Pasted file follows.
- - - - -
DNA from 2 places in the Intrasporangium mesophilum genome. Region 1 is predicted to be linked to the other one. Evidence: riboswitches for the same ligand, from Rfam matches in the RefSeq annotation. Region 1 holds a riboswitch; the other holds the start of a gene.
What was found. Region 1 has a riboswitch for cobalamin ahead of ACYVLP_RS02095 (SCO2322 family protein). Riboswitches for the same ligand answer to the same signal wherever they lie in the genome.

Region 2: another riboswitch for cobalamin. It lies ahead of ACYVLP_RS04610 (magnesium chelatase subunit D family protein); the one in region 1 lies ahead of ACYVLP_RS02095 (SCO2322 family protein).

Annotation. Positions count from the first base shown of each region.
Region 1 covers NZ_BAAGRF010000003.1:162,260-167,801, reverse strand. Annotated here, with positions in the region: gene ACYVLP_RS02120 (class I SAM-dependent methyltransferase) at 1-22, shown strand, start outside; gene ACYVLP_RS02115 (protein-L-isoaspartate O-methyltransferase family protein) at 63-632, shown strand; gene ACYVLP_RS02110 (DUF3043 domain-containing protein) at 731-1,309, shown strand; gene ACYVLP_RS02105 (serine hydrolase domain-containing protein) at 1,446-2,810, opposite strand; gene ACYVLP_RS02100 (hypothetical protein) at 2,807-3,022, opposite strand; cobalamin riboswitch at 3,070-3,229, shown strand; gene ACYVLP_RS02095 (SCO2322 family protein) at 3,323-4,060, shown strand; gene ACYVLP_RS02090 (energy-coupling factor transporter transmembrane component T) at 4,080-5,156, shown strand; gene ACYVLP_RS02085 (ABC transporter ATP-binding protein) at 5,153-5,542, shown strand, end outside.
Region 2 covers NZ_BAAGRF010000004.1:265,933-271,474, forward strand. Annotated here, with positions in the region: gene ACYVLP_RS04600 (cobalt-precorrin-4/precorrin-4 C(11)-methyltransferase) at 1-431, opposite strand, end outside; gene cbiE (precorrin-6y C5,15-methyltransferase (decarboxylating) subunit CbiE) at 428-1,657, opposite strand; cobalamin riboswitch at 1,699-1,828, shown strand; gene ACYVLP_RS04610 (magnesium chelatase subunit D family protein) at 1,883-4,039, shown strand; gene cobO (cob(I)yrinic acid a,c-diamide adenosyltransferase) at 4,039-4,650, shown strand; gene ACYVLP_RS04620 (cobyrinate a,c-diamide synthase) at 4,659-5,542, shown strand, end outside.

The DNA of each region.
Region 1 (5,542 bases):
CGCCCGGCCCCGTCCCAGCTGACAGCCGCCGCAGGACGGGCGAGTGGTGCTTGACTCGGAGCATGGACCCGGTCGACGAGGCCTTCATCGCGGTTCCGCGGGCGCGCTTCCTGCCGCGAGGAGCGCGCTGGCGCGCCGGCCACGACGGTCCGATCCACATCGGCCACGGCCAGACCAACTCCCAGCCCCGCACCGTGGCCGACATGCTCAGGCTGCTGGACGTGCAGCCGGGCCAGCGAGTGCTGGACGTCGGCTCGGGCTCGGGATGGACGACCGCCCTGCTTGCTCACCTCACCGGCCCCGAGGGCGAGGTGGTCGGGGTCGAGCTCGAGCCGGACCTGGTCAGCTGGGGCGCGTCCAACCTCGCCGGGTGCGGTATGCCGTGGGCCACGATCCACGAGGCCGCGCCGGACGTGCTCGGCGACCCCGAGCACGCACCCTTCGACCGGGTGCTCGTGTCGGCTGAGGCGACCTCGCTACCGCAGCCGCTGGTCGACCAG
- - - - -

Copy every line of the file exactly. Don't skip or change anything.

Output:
DNA from 2 places in the Intrasporangium mesophilum genome. Region 1 is predicted to be linked to the other one. Evidence: riboswitches for the same ligand, from Rfam matches in the RefSeq annotation. Region 1 holds a riboswitch; the other holds the start of a gene.
What was found. Region 1 has a riboswitch for cobalamin ahead of ACYVLP_RS02095 (SCO2322 family protein). Riboswitches for the same ligand answer to the same signal wherever they lie in the genome.

Region 2: another riboswitch for cobalamin. It lies ahead of ACYVLP_RS04610 (magnesium chelatase subunit D family protein); the one in region 1 lies ahead of ACYVLP_RS02095 (SCO2322 family protein).

Annotation. Positions count from the first base shown of each region.
Region 1 covers NZ_BAAGRF010000003.1:162,260-167,801, reverse strand. Annotated here, with positions in the region: gene ACYVLP_RS02120 (class I SAM-dependent methyltransferase) at 1-22, shown strand, start outside; gene ACYVLP_RS02115 (protein-L-isoaspartate O-methyltransferase family protein) at 63-632, shown strand; gene ACYVLP_RS02110 (DUF3043 domain-containing protein) at 731-1,309, shown strand; gene ACYVLP_RS02105 (serine hydrolase domain-containing protein) at 1,446-2,810, opposite strand; gene ACYVLP_RS02100 (hypothetical protein) at 2,807-3,022, opposite strand; cobalamin riboswitch at 3,070-3,229, shown strand; gene ACYVLP_RS02095 (SCO2322 family protein) at 3,323-4,060, shown strand; gene ACYVLP_RS02090 (energy-coupling factor transporter transmembrane component T) at 4,080-5,156, shown strand; gene ACYVLP_RS02085 (ABC transporter ATP-binding protein) at 5,153-5,542, shown strand, end outside.
Region 2 covers NZ_BAAGRF010000004.1:265,933-271,474, forward strand. Annotated here, with positions in the region: gene ACYVLP_RS04600 (cobalt-precorrin-4/precorrin-4 C(11)-methyltransferase) at 1-431, opposite strand, end outside; gene cbiE (precorrin-6y C5,15-methyltransferase (decarboxylating) subunit CbiE) at 428-1,657, opposite strand; cobalamin riboswitch at 1,699-1,828, shown strand; gene ACYVLP_RS04610 (magnesium chelatase subunit D family protein) at 1,883-4,039, shown strand; gene cobO (cob(I)yrinic acid a,c-diamide adenosyltransferase) at 4,039-4,650, shown strand; gene ACYVLP_RS04620 (cobyrinate a,c-diamide synthase) at 4,659-5,542, shown strand, end outside.

The DNA of each region.
Region 1 (5,542 bases):
CGCCCGGCCCCGTCCCAGCTGACAGCCGCCGCAGGACGGGCGAGTGGTGCTTGACTCGGAGCATGGACCCGGTCGACGAGGCCTTCATCGCGGTTCCGCGGGCGCGCTTCCTGCCGCGAGGAGCGCGCTGGCGCGCCGGCCACGACGGTCCGATCCACATCGGCCACGGCCAGACCAACTCCCAGCCCCGCACCGTGGCCGACATGCTCAGGCTGCTGGACGTGCAGCCGGGCCAGCGAGTGCTGGACGTCGGCTCGGGCTCGGGATGGACGACCGCCCTGCTTGCTCACCTCACCGGCCCCGAGGGCGAGGTGGTCGGGGTCGAGCTCGAGCCGGACCTGGTCAGCTGGGGCGCGTCCAACCTCGCCGGGTGCGGTATGCCGTGGGCCACGATCCACGAGGCCGCGCCGGACGTGCTCGGCGACCCCGAGCACGCACCCTTCGACCGGGTGCTCGTGTCGGCTGAGGCGACCTCGCTACCGCAGCCGCTGGTCGACCAG